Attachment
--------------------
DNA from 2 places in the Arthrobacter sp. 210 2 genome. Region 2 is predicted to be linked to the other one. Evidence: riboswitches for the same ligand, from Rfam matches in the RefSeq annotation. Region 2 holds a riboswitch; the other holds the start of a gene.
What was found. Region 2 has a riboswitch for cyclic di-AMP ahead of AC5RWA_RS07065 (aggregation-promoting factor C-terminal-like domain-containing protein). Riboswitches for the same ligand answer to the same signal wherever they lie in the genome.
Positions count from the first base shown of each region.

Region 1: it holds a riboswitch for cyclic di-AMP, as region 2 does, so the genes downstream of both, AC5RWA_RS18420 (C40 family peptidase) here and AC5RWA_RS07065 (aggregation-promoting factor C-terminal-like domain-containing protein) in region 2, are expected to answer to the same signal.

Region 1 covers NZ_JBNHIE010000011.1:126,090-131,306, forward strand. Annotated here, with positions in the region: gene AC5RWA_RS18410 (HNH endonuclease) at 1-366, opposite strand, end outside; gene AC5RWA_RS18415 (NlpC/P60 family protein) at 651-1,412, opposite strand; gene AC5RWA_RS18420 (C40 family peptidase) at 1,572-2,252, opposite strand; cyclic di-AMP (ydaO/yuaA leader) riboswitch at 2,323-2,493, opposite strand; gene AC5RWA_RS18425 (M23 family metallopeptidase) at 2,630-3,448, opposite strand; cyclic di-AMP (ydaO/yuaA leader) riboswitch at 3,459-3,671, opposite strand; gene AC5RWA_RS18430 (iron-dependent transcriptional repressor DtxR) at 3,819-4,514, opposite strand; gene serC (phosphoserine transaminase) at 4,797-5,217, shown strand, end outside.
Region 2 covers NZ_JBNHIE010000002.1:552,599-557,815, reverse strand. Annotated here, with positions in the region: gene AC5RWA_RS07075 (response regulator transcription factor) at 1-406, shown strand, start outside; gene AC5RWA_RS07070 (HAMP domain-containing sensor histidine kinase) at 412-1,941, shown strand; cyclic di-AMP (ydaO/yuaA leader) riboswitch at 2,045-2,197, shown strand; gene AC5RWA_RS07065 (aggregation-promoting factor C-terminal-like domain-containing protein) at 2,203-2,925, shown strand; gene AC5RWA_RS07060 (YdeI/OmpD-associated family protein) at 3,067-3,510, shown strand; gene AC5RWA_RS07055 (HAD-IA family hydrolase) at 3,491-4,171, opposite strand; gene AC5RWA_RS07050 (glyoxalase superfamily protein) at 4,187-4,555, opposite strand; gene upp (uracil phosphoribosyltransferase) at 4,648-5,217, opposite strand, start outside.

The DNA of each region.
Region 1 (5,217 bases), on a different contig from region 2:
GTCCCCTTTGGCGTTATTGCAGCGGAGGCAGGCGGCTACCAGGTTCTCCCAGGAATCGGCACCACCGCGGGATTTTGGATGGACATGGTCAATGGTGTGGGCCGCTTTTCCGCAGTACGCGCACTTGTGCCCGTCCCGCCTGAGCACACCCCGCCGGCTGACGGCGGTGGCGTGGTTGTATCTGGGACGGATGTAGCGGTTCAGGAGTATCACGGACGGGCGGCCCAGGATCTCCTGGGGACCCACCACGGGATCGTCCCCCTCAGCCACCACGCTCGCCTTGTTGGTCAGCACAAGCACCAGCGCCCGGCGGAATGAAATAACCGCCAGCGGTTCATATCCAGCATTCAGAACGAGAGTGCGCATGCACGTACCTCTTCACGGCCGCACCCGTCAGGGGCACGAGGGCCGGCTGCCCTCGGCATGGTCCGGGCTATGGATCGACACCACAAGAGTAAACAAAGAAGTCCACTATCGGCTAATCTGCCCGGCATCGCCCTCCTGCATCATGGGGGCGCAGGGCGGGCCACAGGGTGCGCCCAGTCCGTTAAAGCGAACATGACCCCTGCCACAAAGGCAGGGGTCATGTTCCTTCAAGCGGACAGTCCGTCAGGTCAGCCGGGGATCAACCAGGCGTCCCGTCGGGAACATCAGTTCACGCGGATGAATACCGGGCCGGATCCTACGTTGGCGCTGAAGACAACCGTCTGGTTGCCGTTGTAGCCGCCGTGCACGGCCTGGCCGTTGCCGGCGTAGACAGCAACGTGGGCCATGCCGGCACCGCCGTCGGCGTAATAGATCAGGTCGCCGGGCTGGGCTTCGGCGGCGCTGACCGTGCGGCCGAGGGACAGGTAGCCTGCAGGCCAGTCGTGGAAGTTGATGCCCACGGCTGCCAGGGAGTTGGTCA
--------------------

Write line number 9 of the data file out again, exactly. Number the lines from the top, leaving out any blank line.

GTCCCCTTTGGCGTTATTGCAGCGGAGGCAGGCGGCTACCAGGTTCTCCCAGGAATCGGCACCACCGCGGGATTTTGGATGGACATGGTCAATGGTGTGGGCCGCTTTTCCGCAGTACGCGCACTTGTGCCCGTCCCGCCTGAGCACACCCCGCCGGCTGACGGCGGTGGCGTGGTTGTATCTGGGACGGATGTAGCGGTTCAGGAGTATCACGGACGGGCGGCCCAGGATCTCCTGGGGACCCACCACGGGATCGTCCCCCTCAGCCACCACGCTCGCCTTGTTGGTCAGCACAAGCACCAGCGCCCGGCGGAATGAAATAACCGCCAGCGGTTCATATCCAGCATTCAGAACGAGAGTGCGCATGCACGTACCTCTTCACGGCCGCACCCGTCAGGGGCACGAGGGCCGGCTGCCCTCGGCATGGTCCGGGCTATGGATCGACACCACAAGAGTAAACAAAGAAGTCCACTATCGGCTAATCTGCCCGGCATCGCCCTCCTGCATCATGGGGGCGCAGGGCGGGCCACAGGGTGCGCCCAGTCCGTTAAAGCGAACATGACCCCTGCCACAAAGGCAGGGGTCATGTTCCTTCAAGCGGACAGTCCGTCAGGTCAGCCGGGGATCAACCAGGCGTCCCGTCGGGAACATCAGTTCACGCGGATGAATACCGGGCCGGATCCTACGTTGGCGCTGAAGACAACCGTCTGGTTGCCGTTGTAGCCGCCGTGCACGGCCTGGCCGTTGCCGGCGTAGACAGCAACGTGGGCCATGCCGGCACCGCCGTCGGCGTAATAGATCAGGTCGCCGGGCTGGGCTTCGGCGGCGCTGACCGTGCGGCCGAGGGACAGGTAGCCTGCAGGCCAGTCGTGGAAGTTGATGCCCACGGCTGCCAGGGAGTTGGTCA